I loved the close bonds of friendship and the sisterly love within the story. I also loved that the story highlighted that life is precious and love is what keeps life moving on even in those hard times. ( )
  beckvalleybooks | May 19, 2015 |
Showing 1-5 of 10 (next | show all)

When we experience death (or the events leading up to one), for a while afterwards, we tend to ponder on what we want for ourselves when the time comes. The majority of my grandparents (I had four sets as both sides were divorced) passed away when I was in my early teens. We spent several gruesome years visiting my ailing grandparents in nursing homes. Ever since, I have known that I would make it clear that I would not spend the last of my days in such a place. Eighty and Out brought back a lot of memories to that time period and helped me relate to the story of Lou. Lou faces a lot of triumphs as well as a lot of setbacks, too.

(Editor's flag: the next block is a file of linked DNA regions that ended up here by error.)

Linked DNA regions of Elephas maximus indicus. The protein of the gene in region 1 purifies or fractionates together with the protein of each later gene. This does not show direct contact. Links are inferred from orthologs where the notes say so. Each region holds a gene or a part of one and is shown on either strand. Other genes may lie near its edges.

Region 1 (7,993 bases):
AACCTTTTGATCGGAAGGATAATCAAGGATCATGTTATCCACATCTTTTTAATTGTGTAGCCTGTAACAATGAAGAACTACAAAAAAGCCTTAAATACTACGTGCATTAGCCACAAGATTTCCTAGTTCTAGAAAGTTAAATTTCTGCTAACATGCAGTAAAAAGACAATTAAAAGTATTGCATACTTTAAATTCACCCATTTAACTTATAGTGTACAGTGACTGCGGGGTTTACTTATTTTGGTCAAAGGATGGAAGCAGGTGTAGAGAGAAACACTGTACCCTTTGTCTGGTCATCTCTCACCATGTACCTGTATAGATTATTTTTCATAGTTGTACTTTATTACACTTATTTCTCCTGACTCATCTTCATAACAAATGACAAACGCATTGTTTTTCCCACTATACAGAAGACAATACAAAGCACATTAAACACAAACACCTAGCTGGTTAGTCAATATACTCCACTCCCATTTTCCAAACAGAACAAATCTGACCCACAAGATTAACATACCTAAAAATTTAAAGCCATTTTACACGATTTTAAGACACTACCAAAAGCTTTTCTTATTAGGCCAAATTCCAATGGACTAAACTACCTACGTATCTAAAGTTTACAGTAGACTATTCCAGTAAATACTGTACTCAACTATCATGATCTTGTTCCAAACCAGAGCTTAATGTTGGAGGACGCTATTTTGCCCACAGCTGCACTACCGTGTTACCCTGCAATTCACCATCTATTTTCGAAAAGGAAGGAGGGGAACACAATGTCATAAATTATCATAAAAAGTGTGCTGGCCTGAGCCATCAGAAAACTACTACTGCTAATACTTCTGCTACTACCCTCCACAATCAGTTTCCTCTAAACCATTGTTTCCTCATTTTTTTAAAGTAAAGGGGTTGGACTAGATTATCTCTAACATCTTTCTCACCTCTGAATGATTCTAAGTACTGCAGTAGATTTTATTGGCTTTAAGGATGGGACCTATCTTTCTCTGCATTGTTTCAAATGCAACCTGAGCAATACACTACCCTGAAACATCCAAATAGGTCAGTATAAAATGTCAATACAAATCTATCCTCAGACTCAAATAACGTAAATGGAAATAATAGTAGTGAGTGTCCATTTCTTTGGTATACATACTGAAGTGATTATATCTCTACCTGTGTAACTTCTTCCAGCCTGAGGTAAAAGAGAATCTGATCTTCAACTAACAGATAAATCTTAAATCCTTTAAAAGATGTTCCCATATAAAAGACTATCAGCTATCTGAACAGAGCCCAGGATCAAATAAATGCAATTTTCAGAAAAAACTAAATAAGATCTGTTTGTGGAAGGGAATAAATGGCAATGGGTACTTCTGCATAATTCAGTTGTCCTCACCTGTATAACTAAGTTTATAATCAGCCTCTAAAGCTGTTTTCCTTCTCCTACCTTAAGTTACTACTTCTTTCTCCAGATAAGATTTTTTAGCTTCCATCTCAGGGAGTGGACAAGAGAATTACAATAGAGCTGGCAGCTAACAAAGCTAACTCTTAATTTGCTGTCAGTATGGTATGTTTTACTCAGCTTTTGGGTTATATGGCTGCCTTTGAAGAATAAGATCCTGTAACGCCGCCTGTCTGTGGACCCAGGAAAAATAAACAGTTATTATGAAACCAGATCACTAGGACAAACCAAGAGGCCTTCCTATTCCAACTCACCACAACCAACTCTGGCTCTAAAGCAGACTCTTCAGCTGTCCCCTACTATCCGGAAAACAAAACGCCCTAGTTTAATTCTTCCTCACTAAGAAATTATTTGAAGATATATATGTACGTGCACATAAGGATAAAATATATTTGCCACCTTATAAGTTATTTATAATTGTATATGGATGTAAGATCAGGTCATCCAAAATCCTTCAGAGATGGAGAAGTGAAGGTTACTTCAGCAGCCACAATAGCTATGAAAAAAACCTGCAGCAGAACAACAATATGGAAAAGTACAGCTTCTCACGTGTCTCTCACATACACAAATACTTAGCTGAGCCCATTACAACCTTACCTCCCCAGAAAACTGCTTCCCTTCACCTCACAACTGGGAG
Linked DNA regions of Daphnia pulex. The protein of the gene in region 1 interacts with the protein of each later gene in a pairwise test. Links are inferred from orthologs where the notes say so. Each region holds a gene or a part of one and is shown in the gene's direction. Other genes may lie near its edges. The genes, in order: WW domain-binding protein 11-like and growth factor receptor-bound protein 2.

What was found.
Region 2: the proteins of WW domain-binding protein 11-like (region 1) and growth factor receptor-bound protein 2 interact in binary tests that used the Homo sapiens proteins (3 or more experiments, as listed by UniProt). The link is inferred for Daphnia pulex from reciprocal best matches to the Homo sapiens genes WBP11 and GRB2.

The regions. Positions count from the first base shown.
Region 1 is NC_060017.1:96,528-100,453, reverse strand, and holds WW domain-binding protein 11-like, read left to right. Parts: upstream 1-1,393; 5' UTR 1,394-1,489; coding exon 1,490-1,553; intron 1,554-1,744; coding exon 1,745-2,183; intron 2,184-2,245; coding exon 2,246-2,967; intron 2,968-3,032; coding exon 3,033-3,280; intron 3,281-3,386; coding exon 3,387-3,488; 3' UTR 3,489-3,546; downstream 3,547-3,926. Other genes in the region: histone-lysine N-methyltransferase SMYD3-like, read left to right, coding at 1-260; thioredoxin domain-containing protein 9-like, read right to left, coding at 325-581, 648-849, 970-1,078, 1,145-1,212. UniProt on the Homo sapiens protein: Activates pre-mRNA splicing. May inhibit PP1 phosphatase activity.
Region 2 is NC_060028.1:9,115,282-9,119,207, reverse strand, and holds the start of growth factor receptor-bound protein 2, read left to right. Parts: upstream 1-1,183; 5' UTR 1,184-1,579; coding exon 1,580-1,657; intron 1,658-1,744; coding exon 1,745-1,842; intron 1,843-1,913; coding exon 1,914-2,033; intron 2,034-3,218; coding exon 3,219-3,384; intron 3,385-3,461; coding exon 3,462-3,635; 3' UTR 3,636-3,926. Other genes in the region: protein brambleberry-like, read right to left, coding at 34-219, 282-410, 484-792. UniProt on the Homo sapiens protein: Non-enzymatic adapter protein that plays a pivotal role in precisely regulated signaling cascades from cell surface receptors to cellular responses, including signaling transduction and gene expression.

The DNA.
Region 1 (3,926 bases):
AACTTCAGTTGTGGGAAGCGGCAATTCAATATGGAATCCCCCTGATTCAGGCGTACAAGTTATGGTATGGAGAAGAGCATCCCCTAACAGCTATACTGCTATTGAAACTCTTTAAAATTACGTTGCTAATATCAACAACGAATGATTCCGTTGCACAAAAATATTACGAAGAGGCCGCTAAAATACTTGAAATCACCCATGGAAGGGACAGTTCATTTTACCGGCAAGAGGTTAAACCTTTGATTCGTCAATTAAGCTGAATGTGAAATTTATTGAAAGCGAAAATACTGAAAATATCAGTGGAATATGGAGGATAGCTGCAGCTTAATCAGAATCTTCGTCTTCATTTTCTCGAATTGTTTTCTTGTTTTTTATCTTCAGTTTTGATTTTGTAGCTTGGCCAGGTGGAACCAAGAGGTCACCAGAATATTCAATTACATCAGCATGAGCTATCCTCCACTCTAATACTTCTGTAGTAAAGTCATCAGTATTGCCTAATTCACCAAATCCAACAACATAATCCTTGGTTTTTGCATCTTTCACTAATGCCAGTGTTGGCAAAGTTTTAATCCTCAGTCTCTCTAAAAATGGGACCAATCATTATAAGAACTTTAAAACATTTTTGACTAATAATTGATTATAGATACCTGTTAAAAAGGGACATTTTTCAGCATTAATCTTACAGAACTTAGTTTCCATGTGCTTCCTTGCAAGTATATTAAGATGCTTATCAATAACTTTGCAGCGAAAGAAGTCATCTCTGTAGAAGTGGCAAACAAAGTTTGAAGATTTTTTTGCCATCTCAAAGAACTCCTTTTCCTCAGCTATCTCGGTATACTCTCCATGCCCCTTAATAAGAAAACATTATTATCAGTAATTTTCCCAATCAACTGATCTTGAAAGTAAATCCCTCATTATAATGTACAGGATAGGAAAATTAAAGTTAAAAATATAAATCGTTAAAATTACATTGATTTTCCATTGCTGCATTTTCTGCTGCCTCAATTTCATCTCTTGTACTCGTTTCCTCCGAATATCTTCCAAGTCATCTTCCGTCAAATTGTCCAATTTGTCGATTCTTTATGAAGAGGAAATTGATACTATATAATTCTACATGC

Lou has a fascinating relationship with her sister - I compared it to that of the relationship I had with my younger brother. Part of my pain was losing him in a tragic car accident. Life is short and this story encourages to live a fulfilling life. Life is messy and life is good - you just have to grab on and ride! I found myself wondering what would happen if they were still "happening" at 80. Would their thoughts on the pact change? I won't reveal the end of the story but it's an incredible read that you'll find yourself completely immersed in by the time the last chapter rolls around!

I received this book to review through Beck Valley Books Book Tours, all the opinions above are 100% my own.